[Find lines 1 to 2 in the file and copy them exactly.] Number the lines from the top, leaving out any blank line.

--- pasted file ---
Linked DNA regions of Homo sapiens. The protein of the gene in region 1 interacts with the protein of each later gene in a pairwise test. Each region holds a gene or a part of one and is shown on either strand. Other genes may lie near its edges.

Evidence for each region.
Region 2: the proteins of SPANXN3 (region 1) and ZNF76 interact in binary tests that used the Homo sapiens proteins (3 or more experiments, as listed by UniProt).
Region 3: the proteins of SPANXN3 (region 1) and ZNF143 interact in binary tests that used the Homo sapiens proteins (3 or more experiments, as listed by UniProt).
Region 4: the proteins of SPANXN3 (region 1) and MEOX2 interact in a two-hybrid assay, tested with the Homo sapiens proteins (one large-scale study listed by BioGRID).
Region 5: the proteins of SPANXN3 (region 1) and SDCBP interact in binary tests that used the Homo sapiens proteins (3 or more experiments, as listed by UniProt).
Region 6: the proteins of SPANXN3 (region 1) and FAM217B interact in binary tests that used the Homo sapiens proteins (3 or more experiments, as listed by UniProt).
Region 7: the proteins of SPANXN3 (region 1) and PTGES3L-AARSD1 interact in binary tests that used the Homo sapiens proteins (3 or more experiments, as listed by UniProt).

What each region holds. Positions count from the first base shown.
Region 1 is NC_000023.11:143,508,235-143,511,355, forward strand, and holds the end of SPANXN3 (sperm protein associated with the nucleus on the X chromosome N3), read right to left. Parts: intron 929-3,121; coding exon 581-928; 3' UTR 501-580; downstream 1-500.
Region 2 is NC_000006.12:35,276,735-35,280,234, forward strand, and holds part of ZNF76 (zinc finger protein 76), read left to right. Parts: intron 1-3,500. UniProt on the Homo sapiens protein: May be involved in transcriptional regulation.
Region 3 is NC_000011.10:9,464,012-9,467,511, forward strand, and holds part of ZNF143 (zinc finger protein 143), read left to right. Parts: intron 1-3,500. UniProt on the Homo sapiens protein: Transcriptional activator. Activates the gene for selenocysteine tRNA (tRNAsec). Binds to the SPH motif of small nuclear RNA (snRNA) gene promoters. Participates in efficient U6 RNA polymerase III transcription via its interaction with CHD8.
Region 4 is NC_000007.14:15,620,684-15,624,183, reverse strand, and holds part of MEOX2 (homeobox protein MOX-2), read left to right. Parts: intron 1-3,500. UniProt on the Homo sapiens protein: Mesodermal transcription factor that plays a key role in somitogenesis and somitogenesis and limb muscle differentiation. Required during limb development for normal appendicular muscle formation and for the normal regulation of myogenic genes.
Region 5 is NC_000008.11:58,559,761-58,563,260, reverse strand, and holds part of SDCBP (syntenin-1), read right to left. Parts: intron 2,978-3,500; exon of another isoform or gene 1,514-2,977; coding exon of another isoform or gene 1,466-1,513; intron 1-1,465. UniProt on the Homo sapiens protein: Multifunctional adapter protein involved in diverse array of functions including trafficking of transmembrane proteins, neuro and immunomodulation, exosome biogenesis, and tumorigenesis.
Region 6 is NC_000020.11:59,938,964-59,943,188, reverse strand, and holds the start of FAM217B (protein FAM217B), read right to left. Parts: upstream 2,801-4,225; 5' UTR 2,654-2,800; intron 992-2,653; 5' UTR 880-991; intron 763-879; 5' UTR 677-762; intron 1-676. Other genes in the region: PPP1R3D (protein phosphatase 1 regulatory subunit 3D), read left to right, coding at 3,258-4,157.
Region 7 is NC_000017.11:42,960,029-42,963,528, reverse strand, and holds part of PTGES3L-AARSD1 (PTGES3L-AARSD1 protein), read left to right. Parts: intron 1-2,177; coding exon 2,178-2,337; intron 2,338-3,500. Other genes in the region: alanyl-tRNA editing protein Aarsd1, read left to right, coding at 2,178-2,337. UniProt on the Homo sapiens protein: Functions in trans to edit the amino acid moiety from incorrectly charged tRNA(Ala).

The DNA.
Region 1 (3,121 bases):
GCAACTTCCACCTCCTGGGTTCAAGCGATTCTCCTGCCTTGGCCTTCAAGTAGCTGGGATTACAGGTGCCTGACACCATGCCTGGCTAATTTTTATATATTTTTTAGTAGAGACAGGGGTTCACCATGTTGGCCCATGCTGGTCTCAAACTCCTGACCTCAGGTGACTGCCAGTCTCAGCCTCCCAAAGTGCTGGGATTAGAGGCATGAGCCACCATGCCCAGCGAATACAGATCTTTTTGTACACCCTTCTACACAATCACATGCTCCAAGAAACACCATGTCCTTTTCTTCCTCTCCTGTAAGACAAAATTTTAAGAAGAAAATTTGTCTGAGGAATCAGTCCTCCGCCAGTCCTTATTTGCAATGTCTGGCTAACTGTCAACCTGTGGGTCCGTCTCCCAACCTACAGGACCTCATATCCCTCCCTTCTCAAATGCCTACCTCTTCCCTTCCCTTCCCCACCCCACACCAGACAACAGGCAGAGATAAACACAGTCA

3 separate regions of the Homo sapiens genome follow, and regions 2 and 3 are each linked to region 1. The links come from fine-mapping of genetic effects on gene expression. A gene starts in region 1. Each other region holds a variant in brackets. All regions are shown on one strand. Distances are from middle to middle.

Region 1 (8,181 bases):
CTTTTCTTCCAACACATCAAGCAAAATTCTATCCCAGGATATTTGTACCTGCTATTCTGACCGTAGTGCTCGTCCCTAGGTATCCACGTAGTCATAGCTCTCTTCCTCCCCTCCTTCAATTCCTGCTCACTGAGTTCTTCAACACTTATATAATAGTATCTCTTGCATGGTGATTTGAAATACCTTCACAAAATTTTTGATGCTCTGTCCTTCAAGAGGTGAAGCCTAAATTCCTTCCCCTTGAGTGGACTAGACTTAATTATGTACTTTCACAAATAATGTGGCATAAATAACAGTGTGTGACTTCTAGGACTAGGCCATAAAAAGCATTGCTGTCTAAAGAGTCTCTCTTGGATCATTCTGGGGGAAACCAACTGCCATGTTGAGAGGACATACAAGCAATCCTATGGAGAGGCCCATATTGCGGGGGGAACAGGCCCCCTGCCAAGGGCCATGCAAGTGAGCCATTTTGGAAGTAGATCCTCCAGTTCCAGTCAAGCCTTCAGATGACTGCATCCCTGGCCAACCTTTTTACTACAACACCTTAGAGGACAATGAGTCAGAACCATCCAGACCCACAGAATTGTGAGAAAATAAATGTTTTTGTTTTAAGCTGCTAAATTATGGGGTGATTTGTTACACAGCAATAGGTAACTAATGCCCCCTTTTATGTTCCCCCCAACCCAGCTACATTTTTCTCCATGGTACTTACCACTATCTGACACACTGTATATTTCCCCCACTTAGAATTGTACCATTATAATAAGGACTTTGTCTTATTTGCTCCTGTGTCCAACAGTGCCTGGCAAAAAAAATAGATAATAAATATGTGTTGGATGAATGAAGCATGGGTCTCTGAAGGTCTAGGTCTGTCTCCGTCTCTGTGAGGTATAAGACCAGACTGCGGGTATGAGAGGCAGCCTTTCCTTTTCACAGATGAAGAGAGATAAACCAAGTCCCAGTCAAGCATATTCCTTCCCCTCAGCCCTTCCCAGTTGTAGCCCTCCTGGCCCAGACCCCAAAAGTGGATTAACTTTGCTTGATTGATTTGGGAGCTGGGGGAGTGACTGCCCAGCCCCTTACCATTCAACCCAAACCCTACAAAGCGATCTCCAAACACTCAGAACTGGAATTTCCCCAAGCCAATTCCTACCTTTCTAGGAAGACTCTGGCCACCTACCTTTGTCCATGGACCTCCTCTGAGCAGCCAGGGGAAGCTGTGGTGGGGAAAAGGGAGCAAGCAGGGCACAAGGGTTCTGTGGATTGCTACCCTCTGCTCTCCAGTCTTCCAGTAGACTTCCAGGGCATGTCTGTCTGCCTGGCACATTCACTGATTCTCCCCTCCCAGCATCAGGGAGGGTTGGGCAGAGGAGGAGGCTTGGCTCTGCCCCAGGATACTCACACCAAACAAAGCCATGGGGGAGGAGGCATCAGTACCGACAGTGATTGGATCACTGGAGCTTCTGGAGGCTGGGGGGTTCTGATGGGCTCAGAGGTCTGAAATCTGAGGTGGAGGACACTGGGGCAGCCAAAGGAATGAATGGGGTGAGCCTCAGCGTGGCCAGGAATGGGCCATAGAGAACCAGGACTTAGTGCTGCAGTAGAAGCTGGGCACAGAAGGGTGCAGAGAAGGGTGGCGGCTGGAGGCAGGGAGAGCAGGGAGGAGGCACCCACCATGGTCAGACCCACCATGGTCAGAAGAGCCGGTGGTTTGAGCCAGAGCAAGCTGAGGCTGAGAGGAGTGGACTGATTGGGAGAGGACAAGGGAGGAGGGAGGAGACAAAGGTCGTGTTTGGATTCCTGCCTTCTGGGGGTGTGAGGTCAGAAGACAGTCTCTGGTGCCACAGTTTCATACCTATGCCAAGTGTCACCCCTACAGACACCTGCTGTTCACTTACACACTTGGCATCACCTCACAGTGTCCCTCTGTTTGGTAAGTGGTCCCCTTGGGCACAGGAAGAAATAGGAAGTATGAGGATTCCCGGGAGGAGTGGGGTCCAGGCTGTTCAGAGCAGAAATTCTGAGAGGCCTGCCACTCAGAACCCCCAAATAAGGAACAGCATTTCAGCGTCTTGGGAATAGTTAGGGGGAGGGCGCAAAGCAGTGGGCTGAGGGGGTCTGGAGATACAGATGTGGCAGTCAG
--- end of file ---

Linked DNA regions of Homo sapiens. The protein of the gene in region 1 interacts with the protein of each later gene in a pairwise test. Each region holds a gene or a part of one and is shown on either strand. Other genes may lie near its edges.

Evidence for each region.